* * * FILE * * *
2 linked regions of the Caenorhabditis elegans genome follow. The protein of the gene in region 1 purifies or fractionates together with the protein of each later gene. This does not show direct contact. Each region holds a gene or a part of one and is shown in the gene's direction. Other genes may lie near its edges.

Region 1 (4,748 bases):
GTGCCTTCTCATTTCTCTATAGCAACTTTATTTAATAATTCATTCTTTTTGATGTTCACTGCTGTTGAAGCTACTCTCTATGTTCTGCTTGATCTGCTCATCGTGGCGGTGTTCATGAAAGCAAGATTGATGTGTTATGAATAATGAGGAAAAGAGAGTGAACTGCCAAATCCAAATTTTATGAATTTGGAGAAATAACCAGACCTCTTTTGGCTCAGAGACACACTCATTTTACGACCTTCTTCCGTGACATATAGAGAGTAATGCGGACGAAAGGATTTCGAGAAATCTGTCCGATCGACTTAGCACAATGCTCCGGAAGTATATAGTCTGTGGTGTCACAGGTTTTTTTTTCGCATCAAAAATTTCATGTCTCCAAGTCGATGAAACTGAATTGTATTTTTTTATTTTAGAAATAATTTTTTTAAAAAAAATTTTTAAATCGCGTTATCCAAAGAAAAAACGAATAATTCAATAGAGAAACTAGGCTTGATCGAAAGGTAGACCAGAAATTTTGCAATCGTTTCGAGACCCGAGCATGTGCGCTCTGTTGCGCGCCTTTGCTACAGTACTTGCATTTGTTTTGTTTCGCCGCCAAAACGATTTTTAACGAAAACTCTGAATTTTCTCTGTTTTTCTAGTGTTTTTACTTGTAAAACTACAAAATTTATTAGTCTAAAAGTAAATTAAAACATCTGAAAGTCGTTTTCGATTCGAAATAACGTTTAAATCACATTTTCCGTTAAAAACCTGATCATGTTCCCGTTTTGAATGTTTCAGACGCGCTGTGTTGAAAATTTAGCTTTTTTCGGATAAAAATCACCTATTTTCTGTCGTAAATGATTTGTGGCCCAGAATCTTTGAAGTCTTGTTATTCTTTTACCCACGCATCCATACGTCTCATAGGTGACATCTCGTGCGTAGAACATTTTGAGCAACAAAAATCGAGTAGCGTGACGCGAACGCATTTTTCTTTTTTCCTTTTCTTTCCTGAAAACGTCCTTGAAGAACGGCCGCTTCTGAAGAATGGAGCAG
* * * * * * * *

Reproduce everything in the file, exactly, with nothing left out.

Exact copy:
2 linked regions of the Caenorhabditis elegans genome follow. The protein of the gene in region 1 purifies or fractionates together with the protein of each later gene. This does not show direct contact. Each region holds a gene or a part of one and is shown in the gene's direction. Other genes may lie near its edges.

Region 1 (4,748 bases):
GTGCCTTCTCATTTCTCTATAGCAACTTTATTTAATAATTCATTCTTTTTGATGTTCACTGCTGTTGAAGCTACTCTCTATGTTCTGCTTGATCTGCTCATCGTGGCGGTGTTCATGAAAGCAAGATTGATGTGTTATGAATAATGAGGAAAAGAGAGTGAACTGCCAAATCCAAATTTTATGAATTTGGAGAAATAACCAGACCTCTTTTGGCTCAGAGACACACTCATTTTACGACCTTCTTCCGTGACATATAGAGAGTAATGCGGACGAAAGGATTTCGAGAAATCTGTCCGATCGACTTAGCACAATGCTCCGGAAGTATATAGTCTGTGGTGTCACAGGTTTTTTTTTCGCATCAAAAATTTCATGTCTCCAAGTCGATGAAACTGAATTGTATTTTTTTATTTTAGAAATAATTTTTTTAAAAAAAATTTTTAAATCGCGTTATCCAAAGAAAAAACGAATAATTCAATAGAGAAACTAGGCTTGATCGAAAGGTAGACCAGAAATTTTGCAATCGTTTCGAGACCCGAGCATGTGCGCTCTGTTGCGCGCCTTTGCTACAGTACTTGCATTTGTTTTGTTTCGCCGCCAAAACGATTTTTAACGAAAACTCTGAATTTTCTCTGTTTTTCTAGTGTTTTTACTTGTAAAACTACAAAATTTATTAGTCTAAAAGTAAATTAAAACATCTGAAAGTCGTTTTCGATTCGAAATAACGTTTAAATCACATTTTCCGTTAAAAACCTGATCATGTTCCCGTTTTGAATGTTTCAGACGCGCTGTGTTGAAAATTTAGCTTTTTTCGGATAAAAATCACCTATTTTCTGTCGTAAATGATTTGTGGCCCAGAATCTTTGAAGTCTTGTTATTCTTTTACCCACGCATCCATACGTCTCATAGGTGACATCTCGTGCGTAGAACATTTTGAGCAACAAAAATCGAGTAGCGTGACGCGAACGCATTTTTCTTTTTTCCTTTTCTTTCCTGAAAACGTCCTTGAAGAACGGCCGCTTCTGAAGAATGGAGCAG